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Determining the specific apolipoprotein E (APOE) genotypes in patients with type III hyperlipoproteinemia
APOE genotyping has been used to assess susceptibility for Alzheimer disease. However, the use of APOE analysis for predictive testing for Alzheimer disease is not currently recommended by the American College of Medical Genetics due to limited clinical utility and poor predictive value.
All specimens will be evaluated at Mayo Clinic Laboratories for test suitability.
This assay will not detect all of the mutations that cause type III hyperlipoproteinemia. Therefore, the absence of a detectable mutation does not rule out the possibility that an individual is a carrier of or affected with this disease.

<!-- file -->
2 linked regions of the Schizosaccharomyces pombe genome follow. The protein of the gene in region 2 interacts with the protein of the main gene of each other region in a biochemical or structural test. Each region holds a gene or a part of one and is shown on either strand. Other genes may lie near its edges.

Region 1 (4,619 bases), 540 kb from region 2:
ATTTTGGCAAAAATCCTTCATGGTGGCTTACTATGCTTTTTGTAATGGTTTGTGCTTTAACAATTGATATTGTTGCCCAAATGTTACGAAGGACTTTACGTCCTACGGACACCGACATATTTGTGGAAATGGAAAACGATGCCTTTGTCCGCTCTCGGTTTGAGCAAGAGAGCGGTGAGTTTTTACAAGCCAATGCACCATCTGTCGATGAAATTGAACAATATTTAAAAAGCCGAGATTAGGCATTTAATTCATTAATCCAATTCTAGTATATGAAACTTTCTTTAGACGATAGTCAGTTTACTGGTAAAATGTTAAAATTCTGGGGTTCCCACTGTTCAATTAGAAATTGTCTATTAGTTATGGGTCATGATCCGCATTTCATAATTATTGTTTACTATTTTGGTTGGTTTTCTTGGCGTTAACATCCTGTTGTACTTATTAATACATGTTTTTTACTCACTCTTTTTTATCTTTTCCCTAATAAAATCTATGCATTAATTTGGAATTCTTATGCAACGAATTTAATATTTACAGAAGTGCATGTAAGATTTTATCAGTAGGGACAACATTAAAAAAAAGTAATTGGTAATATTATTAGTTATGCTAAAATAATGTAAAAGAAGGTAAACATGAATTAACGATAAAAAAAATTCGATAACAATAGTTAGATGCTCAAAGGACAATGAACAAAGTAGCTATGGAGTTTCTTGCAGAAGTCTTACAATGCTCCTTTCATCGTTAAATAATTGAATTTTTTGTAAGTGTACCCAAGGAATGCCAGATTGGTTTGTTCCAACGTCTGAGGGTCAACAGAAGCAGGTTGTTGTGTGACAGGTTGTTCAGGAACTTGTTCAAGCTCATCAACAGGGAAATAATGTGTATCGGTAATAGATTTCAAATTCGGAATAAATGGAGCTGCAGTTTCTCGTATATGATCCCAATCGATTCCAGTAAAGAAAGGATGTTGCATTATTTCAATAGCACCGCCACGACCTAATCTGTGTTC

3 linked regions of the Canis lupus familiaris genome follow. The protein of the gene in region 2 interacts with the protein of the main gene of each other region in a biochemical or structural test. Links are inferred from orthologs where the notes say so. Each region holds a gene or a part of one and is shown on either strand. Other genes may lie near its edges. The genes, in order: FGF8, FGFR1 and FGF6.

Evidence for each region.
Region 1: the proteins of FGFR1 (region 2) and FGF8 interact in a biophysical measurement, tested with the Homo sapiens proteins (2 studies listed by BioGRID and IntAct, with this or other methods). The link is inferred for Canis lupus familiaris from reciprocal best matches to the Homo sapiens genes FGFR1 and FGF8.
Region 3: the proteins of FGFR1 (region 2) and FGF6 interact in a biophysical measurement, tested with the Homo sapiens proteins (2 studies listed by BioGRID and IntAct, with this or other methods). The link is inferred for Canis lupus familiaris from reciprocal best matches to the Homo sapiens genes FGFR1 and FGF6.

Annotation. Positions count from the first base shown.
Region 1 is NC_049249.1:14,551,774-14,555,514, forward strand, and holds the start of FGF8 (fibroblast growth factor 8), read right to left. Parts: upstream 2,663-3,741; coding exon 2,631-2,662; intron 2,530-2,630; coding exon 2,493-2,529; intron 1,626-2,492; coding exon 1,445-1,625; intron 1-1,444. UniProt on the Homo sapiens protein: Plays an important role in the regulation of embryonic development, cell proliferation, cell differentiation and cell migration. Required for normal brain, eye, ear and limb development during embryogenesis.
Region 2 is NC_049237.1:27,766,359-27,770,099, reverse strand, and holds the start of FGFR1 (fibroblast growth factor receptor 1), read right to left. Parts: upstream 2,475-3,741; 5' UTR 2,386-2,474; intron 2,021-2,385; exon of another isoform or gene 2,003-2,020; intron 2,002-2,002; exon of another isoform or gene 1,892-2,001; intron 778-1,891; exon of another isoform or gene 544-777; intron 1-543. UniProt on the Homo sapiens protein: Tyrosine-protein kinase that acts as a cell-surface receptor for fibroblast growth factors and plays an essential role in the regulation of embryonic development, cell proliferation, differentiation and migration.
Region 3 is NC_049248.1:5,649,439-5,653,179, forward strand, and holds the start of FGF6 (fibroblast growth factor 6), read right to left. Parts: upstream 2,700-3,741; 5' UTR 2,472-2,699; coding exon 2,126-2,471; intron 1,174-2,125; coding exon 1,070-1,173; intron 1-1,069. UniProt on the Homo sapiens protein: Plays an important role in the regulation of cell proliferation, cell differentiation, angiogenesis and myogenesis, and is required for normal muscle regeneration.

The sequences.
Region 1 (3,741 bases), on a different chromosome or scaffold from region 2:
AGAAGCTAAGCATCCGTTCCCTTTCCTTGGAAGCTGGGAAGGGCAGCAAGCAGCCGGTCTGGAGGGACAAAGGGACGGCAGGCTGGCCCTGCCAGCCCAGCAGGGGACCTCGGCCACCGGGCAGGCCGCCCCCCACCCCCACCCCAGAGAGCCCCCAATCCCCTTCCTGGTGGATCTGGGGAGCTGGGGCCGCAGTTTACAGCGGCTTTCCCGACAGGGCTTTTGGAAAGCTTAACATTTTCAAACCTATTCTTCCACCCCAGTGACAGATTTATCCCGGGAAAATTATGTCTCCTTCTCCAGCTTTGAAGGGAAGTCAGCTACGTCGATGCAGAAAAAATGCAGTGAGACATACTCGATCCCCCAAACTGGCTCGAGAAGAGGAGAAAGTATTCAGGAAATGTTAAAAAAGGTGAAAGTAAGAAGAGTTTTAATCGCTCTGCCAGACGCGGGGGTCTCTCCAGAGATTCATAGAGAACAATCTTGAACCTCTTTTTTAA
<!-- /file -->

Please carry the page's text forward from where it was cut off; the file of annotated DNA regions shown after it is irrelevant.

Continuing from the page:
This assay cannot predict or rule out the development of Alzheimer disease in an individual.
Test results should be interpreted in the context of clinical findings, family history, and other laboratory data. Errors in our interpretation of results may occur if information given is inaccurate or incomplete.
Rare polymorphisms exist that could lead to false-negative or false-positive results. If results obtained do not match the clinical findings, additional testing should be considered.
In rare cases, DNA alterations of undetermined significance may be identified.
This assay does not identify all of the less common apolipoprotein E alleles. Thus, an individual who appears to be homozygous for e2, e3, or e4 may carry 1 of the rare alleles that cannot be detected by this assay.